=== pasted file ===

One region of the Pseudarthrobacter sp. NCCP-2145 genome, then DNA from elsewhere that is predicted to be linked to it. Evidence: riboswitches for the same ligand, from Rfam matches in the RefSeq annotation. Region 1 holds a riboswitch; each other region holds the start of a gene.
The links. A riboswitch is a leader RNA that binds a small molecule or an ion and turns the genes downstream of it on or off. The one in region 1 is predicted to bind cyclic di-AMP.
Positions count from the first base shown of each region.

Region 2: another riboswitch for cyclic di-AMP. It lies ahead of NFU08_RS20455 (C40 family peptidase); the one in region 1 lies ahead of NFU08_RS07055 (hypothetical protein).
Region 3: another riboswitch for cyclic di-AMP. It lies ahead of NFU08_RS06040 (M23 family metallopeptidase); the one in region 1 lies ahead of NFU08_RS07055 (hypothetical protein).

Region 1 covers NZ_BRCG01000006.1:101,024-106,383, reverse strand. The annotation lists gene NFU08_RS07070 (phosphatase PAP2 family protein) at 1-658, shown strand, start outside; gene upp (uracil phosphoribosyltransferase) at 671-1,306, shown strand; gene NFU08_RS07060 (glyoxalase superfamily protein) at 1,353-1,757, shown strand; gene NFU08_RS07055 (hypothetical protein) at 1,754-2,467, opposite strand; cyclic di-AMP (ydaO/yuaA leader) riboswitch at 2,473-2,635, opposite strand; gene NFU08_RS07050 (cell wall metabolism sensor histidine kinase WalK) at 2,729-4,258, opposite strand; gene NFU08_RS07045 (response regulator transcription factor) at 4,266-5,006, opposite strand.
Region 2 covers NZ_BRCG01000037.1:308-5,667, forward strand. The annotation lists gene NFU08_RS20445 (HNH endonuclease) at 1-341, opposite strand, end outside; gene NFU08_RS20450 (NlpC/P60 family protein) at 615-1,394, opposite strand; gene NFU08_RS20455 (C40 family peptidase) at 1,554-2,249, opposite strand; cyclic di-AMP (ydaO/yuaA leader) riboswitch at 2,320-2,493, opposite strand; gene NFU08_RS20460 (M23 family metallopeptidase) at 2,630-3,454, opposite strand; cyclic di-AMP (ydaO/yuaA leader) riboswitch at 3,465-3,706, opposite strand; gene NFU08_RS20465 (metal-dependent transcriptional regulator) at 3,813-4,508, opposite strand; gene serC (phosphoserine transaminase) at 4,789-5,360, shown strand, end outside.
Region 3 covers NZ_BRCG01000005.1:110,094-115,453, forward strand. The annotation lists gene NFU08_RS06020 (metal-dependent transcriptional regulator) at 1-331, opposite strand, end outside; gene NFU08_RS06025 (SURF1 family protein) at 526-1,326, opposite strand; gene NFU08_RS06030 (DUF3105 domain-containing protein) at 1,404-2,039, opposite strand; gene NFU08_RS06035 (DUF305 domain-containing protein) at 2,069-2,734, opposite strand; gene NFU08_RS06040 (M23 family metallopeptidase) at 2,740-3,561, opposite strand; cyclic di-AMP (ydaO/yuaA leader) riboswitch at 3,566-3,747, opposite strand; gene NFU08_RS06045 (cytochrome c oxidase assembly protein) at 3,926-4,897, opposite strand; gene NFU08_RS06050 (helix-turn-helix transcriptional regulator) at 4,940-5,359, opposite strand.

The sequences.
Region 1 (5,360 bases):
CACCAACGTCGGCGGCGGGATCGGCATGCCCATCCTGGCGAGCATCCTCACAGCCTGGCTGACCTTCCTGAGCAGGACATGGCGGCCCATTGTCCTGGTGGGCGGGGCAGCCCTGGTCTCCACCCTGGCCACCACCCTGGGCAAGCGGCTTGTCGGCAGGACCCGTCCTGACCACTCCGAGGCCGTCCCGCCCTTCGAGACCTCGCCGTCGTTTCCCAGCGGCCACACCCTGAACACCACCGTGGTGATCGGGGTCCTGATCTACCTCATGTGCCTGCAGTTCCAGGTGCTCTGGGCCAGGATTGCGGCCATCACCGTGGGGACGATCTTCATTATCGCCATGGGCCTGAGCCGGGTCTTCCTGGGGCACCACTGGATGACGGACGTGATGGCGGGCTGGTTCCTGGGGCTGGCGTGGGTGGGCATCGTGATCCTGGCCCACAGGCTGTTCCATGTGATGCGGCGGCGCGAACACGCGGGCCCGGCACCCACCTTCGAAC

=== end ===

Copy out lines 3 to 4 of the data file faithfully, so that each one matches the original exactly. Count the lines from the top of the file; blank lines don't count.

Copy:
Positions count from the first base shown of each region.

Region 2: another riboswitch for cyclic di-AMP. It lies ahead of NFU08_RS20455 (C40 family peptidase); the one in region 1 lies ahead of NFU08_RS07055 (hypothetical protein).